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How Much Do Employers Have to Pay Dismissed Employees?

Statutory Termination and Severance Pay not to be Reduced by Mitigation Income Earned; Mitigation Expenses Recoverable by Dismissed Employee

This June, the Ontario Superior Court released a decision (Robinson v H.J. Heinz Company of Canada LP, 2018 ONSC 3424) that clarifies how much money employers may have to pay dismissed employees who mitigate most of their damages by promptly securing re-employment elsewhere.

In this particular case, a senior managerial employee resigned from her position after her employer constructively dismissed her by vastly curtailing her managerial responsibilities.

Shortly thereafter, she accepted a new job with another employer in another city and relocated. Since her new job was at only a slightly reduced salary, it almost wiped out all of the income loss that she had suffered as a result of her constructive dismissal.

When her former employer learned of this, it optimistically concluded that she had mitigated most of her income damages and that whatever pay in lieu of notice that it might eventually be ordered to pay her, as a result of its constructive dismissal of her, would therefore be minimal.

Unfortunately for the employer, its optimism on this issue proved to be seriously misplaced. At trial, the Ontario Superior Court ordered that the period of reasonable notice was 15 months. To the employer’s great consternation, the Court ordered it to pay the constructively dismissed employee her full salary for most of the first 5.5 months of that notice period, even though she had suffered very little income loss during those initial 5.5 months. As expected, the employer was also ordered to pay her the slight difference between the old and new salaries for the remaining approximately 9.5 months of the 15-month notice period.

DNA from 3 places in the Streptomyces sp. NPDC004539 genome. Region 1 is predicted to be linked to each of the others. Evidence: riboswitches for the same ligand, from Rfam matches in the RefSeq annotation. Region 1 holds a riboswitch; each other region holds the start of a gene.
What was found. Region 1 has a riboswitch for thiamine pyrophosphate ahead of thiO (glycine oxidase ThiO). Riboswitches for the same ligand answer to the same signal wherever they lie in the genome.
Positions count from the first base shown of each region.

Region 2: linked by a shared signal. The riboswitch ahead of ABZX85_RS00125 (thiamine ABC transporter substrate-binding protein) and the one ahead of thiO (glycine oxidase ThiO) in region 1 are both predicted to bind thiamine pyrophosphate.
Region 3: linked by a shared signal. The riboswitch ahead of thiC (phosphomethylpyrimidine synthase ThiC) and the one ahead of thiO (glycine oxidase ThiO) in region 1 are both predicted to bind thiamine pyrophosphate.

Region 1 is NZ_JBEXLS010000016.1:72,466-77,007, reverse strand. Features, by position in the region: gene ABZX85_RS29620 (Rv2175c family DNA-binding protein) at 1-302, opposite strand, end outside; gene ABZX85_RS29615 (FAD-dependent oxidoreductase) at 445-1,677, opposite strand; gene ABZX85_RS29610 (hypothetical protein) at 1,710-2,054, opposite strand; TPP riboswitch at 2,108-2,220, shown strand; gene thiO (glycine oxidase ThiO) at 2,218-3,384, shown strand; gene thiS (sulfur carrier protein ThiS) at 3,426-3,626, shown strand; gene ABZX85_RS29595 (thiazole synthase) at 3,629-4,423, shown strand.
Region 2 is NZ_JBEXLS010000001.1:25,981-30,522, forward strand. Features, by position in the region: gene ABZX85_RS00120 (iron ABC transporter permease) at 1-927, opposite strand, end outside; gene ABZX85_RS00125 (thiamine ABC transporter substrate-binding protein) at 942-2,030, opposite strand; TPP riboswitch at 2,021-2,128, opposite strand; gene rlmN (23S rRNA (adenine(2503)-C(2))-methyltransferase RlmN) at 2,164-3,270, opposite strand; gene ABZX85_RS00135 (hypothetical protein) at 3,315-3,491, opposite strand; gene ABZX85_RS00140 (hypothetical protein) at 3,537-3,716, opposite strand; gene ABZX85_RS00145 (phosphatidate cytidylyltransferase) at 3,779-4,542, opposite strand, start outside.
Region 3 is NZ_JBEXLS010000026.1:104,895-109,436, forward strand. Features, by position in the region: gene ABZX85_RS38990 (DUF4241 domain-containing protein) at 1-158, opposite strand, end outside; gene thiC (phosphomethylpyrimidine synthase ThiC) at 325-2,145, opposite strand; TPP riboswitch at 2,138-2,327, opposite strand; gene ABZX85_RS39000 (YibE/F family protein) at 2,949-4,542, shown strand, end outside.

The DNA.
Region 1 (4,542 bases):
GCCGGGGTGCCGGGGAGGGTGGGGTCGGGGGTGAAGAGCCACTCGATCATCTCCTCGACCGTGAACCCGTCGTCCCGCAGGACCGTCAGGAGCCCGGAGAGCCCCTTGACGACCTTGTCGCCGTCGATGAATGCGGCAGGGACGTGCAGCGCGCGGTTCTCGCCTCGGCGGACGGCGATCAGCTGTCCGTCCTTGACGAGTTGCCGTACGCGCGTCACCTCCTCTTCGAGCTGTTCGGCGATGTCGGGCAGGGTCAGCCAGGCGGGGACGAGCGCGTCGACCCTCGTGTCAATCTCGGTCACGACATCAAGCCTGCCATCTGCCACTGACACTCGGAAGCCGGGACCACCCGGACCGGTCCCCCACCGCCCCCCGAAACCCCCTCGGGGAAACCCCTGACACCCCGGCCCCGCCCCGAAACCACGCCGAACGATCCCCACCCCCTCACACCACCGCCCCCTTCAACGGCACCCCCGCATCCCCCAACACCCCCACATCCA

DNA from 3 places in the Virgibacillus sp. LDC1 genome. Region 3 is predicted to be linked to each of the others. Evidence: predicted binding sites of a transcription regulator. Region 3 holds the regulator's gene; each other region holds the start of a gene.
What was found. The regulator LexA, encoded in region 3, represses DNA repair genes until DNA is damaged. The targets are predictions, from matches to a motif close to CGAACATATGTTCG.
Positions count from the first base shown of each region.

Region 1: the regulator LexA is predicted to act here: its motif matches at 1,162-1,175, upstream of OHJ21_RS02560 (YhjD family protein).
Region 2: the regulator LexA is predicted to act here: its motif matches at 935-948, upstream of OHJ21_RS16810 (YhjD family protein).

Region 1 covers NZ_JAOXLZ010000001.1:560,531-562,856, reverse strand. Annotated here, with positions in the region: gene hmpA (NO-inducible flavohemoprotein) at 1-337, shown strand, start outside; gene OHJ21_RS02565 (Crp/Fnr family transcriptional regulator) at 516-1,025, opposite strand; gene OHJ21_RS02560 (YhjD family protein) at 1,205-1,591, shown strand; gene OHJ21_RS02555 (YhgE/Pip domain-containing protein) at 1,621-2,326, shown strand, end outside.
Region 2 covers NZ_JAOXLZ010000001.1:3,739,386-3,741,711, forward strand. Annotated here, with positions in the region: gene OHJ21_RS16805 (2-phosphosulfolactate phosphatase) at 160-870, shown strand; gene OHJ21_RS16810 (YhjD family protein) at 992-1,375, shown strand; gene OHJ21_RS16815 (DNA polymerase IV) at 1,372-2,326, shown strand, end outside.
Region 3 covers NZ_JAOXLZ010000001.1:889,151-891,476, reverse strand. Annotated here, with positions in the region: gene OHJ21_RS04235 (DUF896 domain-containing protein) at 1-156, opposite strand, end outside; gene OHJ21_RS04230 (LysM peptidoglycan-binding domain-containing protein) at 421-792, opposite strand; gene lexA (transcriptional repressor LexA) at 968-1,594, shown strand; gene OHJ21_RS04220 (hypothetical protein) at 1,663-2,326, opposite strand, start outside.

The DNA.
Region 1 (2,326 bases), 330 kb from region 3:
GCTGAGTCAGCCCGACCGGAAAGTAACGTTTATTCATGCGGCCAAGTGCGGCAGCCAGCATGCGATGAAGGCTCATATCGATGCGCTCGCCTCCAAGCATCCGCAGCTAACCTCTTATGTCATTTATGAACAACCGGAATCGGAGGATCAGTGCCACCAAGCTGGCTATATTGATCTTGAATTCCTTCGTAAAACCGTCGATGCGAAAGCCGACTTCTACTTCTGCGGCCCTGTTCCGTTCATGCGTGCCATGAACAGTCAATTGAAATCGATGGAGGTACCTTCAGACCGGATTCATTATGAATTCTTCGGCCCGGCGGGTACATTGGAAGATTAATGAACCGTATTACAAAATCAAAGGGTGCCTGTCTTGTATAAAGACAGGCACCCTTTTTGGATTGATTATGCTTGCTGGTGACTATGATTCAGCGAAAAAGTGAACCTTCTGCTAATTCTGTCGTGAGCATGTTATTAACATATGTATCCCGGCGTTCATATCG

In ordering the employer to pay most of her salary for the first 5.5 months following her resignation, the Court ruled that even though the employee had been earning new income during those months, that income could not be counted as mitigation income because it represented the period of statutory termination and statutory severance pay prescribed under the Employment Standards Act (“ESA”). As noted by the Court, the ESA explicitly provides that those statutory payments must be paid to employees regardless of what income they earn during that initial statutory period; accordingly, those mandatory statutory payments are not reduced by any of the dismissed employee’s mitigation income.

In addition, and to the employer’s even greater dismay, the Court ordered it to reimburse the constructively dismissed employee for all of the costly mitigation expenses that she had incurred in securing, and then relocating to, her new job.

Ultimately, the employer was ordered to pay her more than $45,000 in mitigation expenses, including her moving expenses to the new city and the real estate commissions and legal costs she had had to pay on the purchase and sale of her home. This was in addition to the Orders to pay pay-in-lieu of notice and legal costs to the constructively dismissed employee.

This judgement shows just how expensive it can be to constructively dismiss an employee. Employers must therefore tread extremely carefully when they decide to change the roles or positions of employees within their organization and should consult an employment lawyer if there is any risk of the change being significant.